Extinction Rebellion is not for me, this might surprise you given my background in wildlife conservation and my current project; trekking to the North Pole to raise funds for wildlife conservation and promote sustainable energy sources. You may think I am a fully committed Extinction Rebel. However, I am not.
For decades activist groups have campaigned and fought for their causes, often with immense bravery and valour. Extinction Rebels are no different, they are compelled to act and stand up (or sit down in some cases) for their cause - it is inspiring.
However, I do not believe inspiration is enough. We are inspired on a daily, weekly, monthly and hourly basis by documentaries, speeches and causes and yet, we are still losing the battle to halt climate change.
So the big question is, why? Why has a movement like the Rebellion failed to secure the future of a planet in which humans coexist harmoniously with nature. I believe it is down to the confrontationally polarizing approach activists often take. Chastising Government officials and business leaders alike, accusing them of acting recklessly and seemingly insinuating that they are destroying the planet intentionally (something, it must be said, cannot be entirely excluded from the debate) is, clearly, not the way to achieve your goal; if your goal is a sustainable future.
It also need not be the case that climate activists and business leaders or Government officials sit on opposing sides of the table (or pink boat barricade). An increasing number of forward thinking businesses are now seeing the economic efficacy of investing in renewable technologies and practices. Take the renewable energy sector in the UK, in 2018 the Low Carbon Renewable Energy Economy was worth £46.7 Billion. With a multitude of exceptional start-ups like Octopus Energy leading the way in the transition to a renewable, carbon neutral future; and the best thing about it? They are making profits doing it.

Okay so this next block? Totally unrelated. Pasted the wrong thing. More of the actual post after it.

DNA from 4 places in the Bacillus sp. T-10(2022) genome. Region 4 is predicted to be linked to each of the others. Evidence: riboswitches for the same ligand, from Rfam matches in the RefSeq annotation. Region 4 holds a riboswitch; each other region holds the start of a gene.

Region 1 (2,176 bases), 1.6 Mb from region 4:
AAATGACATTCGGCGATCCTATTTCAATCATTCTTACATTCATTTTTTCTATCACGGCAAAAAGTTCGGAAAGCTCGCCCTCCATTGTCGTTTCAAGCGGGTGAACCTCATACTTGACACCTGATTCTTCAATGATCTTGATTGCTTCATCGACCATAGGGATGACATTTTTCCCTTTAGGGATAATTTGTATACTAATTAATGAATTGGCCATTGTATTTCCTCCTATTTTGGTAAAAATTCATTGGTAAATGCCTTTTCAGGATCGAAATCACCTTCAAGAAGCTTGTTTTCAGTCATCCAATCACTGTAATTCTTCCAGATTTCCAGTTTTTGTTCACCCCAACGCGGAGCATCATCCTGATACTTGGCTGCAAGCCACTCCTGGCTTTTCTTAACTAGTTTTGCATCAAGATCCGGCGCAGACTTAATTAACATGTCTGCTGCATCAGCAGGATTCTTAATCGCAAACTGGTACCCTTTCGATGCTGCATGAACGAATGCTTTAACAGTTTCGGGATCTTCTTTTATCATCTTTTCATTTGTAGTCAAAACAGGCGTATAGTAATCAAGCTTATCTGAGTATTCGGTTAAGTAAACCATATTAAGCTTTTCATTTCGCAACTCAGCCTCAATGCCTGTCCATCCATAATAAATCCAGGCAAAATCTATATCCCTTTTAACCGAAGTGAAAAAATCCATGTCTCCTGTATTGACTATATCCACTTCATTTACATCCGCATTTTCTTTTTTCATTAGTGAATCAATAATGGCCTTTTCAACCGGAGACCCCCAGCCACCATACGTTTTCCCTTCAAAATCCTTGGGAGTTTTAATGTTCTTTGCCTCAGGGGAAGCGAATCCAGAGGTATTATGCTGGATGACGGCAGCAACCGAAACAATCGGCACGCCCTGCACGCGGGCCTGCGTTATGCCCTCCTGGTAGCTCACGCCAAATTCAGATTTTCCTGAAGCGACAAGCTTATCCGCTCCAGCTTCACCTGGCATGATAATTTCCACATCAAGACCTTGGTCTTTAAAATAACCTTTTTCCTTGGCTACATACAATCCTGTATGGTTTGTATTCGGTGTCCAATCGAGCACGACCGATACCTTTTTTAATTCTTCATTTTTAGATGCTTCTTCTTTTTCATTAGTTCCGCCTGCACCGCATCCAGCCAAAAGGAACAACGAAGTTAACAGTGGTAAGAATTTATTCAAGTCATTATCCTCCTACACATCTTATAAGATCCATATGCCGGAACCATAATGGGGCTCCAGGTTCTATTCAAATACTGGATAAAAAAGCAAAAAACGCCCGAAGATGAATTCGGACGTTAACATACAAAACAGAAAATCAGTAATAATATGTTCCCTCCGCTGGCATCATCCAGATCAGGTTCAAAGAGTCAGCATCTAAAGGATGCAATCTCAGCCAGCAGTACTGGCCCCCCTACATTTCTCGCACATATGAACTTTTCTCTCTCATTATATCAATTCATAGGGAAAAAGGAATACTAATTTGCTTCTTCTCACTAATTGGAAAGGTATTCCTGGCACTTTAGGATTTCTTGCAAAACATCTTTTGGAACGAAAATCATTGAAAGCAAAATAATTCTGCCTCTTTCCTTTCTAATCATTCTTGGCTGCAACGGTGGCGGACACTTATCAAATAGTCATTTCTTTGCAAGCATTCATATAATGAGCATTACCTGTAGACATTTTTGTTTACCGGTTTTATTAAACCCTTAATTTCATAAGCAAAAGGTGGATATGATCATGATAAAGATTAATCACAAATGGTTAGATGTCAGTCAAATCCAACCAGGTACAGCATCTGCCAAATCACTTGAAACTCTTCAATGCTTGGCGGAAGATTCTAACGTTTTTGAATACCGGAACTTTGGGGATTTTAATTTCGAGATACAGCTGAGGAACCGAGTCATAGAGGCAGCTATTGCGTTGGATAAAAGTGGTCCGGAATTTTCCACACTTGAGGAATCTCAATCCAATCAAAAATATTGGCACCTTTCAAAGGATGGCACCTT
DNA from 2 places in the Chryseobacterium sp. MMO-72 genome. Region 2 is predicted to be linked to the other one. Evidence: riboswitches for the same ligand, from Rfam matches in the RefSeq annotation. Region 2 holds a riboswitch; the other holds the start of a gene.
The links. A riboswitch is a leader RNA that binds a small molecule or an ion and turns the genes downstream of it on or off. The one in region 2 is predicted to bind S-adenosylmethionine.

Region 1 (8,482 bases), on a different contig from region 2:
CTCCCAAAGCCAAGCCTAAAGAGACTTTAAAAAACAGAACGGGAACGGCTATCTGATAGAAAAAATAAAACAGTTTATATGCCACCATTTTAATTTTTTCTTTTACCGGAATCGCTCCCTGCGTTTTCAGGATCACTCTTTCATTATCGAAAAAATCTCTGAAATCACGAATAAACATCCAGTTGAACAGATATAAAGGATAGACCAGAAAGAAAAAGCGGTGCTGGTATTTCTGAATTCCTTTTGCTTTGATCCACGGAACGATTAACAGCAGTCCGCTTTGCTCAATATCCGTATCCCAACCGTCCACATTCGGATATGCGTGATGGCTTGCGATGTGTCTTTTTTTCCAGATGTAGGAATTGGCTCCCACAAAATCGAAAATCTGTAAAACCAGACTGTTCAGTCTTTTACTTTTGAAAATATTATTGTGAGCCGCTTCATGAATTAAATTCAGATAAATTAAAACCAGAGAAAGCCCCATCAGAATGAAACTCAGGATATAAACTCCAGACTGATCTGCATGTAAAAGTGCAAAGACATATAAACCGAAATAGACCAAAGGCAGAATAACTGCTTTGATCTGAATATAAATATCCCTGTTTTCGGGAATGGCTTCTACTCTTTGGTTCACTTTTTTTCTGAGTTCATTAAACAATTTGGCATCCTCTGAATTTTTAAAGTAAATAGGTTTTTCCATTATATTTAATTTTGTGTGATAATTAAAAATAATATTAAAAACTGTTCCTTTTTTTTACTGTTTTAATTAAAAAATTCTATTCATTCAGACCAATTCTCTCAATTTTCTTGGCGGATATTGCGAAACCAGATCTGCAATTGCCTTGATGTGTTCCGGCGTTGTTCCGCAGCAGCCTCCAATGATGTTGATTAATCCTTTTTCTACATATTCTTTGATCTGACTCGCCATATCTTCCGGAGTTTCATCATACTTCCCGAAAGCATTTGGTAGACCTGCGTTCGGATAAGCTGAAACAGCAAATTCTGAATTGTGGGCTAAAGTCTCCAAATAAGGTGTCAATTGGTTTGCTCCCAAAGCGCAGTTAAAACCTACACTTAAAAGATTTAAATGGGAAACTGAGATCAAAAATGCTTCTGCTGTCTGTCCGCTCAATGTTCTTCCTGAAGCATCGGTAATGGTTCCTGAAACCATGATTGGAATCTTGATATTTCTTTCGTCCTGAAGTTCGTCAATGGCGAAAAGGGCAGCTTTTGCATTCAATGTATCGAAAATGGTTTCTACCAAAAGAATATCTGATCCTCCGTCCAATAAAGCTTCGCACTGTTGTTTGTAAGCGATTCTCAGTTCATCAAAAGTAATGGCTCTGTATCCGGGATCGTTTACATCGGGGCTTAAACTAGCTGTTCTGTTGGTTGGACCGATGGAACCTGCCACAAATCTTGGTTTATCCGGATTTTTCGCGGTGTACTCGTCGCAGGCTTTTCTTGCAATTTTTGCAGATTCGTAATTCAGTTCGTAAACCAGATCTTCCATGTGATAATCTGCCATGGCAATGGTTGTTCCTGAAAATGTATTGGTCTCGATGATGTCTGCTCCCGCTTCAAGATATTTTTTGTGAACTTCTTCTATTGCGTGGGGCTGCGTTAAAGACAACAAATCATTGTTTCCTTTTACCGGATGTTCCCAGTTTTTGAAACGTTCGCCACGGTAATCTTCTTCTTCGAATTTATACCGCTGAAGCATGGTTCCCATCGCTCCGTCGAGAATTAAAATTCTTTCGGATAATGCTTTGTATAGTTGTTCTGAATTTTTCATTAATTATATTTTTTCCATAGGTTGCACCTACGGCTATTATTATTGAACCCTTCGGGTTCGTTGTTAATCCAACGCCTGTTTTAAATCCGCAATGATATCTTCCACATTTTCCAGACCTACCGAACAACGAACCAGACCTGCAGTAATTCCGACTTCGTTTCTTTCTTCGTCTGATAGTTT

So you see, the way to actualise your ambitions of a sustainable world is not to work against those in a position to make it happen, challenging and vilifying them. It is to make the point that having a pro-climate approach to business is the sensible business decision. Jumping on commute trains, blocking Trafalgar square and Piccadilly as well as planning to stop MP's attending parliament does little to win the favour and support of key stakeholders - there are better ways of halting climate change.
In essence, we were stuck with a difficult choice; good business or saving the planet. Now, though, good business is saving the planet. All it needs is for us to illustrate it clearly and responsibly.
I write, positively, about wildlife and environmental conservation with an emphasis on the need for action and how we can save the planet. Building on my North Pole expedition I will write about adventure and exploration with a view to how it can benefit you, your business and achieving your own goals